Wednesday, February 17, 2010

Housing starts continue to improve

The residential construction industry suffered its sharpest and severest decline in recorded history beginning in 2006. Housing starts fell for three straight years, by over 75%. Residential construction fell, relative to the growth of GDP, by 60%, to its lowest level ever. If we had an overhang of houses back in 2005, that overhang has surely shrunk massively.

This recovery is as much about inventories as about anything. Housing inventories were exceedingly bloated back in 2005-2006, but they have now had years to get worked off. Inventories of just about everything else began to accumulate rapidly in late 2008 as global demand went into hiding, but now they are no longer falling and will soon need to be rebuilt. Housing construction is already up over 20% from last year's lows, and a slow recovery is quite likely to continue for the foreseeable future, especially since new household formations greatly exceed the current pace of new building activity. We're not talking about rebuilding inventories of housing yet, we're just talking about starting to keep up with demand so that inventories don't decline even further. None of this is very heroic, it's just the way business cycles work. To derail this process would be quite difficult.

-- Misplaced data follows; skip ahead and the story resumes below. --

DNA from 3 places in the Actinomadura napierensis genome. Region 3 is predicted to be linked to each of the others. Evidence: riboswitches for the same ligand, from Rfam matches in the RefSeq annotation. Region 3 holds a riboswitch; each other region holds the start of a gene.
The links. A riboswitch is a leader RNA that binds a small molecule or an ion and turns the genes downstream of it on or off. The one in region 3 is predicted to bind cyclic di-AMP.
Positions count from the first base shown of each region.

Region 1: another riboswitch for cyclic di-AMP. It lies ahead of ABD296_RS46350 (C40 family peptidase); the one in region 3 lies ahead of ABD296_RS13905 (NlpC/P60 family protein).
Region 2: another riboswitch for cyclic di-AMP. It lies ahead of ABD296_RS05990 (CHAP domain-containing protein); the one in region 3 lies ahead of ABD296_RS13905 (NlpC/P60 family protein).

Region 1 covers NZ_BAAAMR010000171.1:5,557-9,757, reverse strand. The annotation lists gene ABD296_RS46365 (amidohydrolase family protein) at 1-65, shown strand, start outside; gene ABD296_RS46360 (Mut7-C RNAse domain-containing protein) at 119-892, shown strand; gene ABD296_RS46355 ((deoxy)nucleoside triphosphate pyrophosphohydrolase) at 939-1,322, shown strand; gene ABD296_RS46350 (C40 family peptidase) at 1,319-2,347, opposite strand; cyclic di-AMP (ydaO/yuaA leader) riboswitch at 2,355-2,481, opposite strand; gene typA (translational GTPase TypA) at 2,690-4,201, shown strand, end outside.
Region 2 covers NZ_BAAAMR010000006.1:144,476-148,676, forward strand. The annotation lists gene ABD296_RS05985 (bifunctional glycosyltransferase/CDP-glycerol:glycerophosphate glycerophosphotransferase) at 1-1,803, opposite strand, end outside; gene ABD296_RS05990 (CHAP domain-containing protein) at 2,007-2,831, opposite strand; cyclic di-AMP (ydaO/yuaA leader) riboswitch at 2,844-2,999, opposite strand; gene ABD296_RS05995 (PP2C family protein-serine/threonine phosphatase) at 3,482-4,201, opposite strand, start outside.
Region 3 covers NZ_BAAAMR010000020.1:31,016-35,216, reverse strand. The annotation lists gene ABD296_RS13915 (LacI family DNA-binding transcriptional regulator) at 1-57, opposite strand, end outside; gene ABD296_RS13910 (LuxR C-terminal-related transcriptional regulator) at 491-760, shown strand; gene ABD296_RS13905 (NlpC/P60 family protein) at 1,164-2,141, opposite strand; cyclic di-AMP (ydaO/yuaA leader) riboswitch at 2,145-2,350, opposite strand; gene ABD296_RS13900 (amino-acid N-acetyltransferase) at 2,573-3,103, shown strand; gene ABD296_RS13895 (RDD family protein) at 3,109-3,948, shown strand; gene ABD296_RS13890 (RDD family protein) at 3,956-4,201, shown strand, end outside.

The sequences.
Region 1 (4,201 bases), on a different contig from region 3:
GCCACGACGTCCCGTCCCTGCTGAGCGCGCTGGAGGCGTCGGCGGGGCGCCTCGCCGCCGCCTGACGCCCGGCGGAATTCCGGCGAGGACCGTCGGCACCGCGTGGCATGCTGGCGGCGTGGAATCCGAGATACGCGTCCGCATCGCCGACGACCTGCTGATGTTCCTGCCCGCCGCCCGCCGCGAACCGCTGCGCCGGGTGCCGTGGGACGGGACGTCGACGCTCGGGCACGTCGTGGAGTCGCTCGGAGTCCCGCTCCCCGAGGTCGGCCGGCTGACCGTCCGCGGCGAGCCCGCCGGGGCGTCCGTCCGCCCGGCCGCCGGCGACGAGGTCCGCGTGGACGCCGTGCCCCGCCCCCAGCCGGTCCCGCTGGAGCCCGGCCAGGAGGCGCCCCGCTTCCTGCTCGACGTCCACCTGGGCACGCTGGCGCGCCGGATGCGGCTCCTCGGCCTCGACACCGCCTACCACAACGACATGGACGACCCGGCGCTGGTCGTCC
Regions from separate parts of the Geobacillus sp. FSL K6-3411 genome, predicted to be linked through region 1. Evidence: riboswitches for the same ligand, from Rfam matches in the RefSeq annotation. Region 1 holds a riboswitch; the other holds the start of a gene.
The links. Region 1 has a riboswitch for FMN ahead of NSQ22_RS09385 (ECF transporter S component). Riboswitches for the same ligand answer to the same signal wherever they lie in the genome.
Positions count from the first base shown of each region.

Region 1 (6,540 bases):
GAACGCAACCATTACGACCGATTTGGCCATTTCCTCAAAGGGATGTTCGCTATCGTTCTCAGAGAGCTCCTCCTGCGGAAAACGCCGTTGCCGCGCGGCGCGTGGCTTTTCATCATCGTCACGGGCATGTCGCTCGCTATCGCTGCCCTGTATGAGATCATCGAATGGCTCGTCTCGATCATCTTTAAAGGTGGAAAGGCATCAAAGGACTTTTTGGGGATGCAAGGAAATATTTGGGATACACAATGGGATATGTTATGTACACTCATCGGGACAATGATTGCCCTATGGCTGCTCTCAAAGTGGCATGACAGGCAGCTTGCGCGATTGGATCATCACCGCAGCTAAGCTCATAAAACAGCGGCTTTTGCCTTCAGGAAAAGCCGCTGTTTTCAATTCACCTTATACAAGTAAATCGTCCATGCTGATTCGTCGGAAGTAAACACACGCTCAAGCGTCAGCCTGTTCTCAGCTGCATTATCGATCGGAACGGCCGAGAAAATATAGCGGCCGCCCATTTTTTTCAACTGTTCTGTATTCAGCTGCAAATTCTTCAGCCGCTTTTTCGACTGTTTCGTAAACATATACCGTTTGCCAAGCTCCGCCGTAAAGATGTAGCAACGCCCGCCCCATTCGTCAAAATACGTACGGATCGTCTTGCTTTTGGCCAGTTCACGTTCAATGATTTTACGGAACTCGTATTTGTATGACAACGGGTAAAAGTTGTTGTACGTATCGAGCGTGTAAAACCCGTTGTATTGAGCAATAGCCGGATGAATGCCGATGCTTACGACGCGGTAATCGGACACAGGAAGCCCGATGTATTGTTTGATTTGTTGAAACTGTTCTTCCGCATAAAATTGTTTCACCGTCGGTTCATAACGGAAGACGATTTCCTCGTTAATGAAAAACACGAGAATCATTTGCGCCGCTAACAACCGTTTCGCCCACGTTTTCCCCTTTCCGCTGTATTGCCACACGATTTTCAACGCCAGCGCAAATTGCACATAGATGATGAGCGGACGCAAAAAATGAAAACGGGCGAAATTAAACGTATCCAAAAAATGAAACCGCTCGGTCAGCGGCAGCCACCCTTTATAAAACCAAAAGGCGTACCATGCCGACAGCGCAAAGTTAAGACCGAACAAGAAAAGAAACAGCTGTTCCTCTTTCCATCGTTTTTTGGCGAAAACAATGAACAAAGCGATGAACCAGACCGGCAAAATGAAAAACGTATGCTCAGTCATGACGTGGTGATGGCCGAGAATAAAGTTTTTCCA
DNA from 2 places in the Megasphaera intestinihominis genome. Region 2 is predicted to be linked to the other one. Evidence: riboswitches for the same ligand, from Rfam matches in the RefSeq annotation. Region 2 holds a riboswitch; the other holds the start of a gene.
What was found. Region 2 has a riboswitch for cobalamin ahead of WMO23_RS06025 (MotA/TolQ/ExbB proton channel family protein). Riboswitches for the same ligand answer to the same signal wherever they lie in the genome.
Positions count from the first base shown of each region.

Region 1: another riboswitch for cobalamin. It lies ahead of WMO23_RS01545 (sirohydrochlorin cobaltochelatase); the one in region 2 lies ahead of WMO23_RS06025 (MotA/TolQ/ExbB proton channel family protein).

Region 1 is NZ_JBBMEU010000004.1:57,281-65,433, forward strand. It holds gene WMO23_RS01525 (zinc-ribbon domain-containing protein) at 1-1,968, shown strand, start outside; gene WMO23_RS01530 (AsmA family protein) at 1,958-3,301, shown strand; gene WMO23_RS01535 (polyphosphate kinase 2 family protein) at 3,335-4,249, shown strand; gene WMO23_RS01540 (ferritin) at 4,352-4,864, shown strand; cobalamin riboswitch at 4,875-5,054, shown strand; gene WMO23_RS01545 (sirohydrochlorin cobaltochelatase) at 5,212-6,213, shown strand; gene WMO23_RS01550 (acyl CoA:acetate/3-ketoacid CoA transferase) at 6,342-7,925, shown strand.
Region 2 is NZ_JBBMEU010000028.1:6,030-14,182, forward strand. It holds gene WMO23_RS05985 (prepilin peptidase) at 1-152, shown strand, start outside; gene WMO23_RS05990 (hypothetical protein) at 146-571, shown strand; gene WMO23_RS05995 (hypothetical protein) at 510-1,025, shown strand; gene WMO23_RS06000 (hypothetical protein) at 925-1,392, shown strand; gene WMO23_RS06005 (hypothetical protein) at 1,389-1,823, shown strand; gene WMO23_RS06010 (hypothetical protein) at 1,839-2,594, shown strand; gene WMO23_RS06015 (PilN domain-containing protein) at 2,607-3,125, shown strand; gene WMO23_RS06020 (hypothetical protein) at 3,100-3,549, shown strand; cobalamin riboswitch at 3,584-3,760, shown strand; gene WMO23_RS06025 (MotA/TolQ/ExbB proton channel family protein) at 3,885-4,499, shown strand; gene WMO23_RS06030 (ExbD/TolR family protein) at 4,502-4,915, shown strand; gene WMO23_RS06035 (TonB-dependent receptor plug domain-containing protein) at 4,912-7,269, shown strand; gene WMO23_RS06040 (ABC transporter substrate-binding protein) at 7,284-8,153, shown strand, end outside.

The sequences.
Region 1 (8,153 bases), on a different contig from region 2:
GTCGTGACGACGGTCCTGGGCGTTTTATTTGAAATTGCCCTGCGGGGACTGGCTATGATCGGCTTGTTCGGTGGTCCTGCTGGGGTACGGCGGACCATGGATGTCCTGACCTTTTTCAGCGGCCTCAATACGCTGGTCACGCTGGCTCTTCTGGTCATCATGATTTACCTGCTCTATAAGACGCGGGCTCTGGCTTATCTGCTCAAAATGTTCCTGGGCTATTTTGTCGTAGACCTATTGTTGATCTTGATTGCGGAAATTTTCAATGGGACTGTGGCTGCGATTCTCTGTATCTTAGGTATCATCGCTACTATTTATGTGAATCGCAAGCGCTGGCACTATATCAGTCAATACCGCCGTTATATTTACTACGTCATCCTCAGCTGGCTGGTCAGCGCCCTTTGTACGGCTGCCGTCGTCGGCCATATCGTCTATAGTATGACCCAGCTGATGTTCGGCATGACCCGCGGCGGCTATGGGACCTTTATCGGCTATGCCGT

So even though the upturn in housing starts looks pretty timid on this chart (nowhere near the status of a V-shaped recovery), it is part of a larger process that is quite significant. It pays to stay optimistic.


Benjamin said...

Nice batch of posts lately--but this chart does look feeble so far. If you are in housing, you are hurting--developers, cabinet makers, roofers, drywallers, you name it.
A long road back for housing.

Scott Grannis said...

On the bright side, construction activity could pick up significantly over the next year or two, and would almost have to just to keep the inventory of new homes from falling to very low levels. I'll take progress one step at a time. First, the most important thing was to stop the decline in housing prices, then stop the decline in construction activity. We seem to have accomplished those two goals already.

Scott Grannis said...

Plus, if anecdotal evidence means anything, I know at least some builders in SoCal that are seeing a significant pickup in remodelling activity.